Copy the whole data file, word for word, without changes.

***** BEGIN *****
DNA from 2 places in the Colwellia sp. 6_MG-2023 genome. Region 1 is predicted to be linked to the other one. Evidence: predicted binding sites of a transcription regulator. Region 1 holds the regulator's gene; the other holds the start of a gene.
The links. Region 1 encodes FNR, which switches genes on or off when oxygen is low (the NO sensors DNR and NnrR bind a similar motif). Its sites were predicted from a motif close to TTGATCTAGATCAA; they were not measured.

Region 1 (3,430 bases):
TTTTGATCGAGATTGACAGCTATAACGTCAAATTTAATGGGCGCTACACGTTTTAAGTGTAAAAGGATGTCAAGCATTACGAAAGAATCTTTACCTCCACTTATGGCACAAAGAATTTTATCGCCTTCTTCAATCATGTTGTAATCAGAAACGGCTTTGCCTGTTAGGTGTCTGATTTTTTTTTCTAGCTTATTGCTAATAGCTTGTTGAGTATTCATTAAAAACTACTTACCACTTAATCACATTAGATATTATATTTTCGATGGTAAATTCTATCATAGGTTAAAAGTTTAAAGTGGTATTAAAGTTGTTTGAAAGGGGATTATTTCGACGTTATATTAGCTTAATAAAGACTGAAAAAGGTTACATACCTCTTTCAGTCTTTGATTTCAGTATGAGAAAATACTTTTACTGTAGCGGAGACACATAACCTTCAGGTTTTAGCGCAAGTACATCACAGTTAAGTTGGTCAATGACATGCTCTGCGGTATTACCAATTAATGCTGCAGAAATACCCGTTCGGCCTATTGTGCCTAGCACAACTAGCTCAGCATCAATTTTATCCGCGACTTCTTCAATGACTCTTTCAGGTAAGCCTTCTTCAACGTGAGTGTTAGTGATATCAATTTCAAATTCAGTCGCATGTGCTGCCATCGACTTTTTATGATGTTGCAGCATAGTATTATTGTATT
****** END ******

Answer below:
DNA from 2 places in the Colwellia sp. 6_MG-2023 genome. Region 1 is predicted to be linked to the other one. Evidence: predicted binding sites of a transcription regulator. Region 1 holds the regulator's gene; the other holds the start of a gene.
The links. Region 1 encodes FNR, which switches genes on or off when oxygen is low (the NO sensors DNR and NnrR bind a similar motif). Its sites were predicted from a motif close to TTGATCTAGATCAA; they were not measured.

Region 1 (3,430 bases):
TTTTGATCGAGATTGACAGCTATAACGTCAAATTTAATGGGCGCTACACGTTTTAAGTGTAAAAGGATGTCAAGCATTACGAAAGAATCTTTACCTCCACTTATGGCACAAAGAATTTTATCGCCTTCTTCAATCATGTTGTAATCAGAAACGGCTTTGCCTGTTAGGTGTCTGATTTTTTTTTCTAGCTTATTGCTAATAGCTTGTTGAGTATTCATTAAAAACTACTTACCACTTAATCACATTAGATATTATATTTTCGATGGTAAATTCTATCATAGGTTAAAAGTTTAAAGTGGTATTAAAGTTGTTTGAAAGGGGATTATTTCGACGTTATATTAGCTTAATAAAGACTGAAAAAGGTTACATACCTCTTTCAGTCTTTGATTTCAGTATGAGAAAATACTTTTACTGTAGCGGAGACACATAACCTTCAGGTTTTAGCGCAAGTACATCACAGTTAAGTTGGTCAATGACATGCTCTGCGGTATTACCAATTAATGCTGCAGAAATACCCGTTCGGCCTATTGTGCCTAGCACAACTAGCTCAGCATCAATTTTATCCGCGACTTCTTCAATGACTCTTTCAGGTAAGCCTTCTTCAACGTGAGTGTTAGTGATATCAATTTCAAATTCAGTCGCATGTGCTGCCATCGACTTTTTATGATGTTGCAGCATAGTATTATTGTATT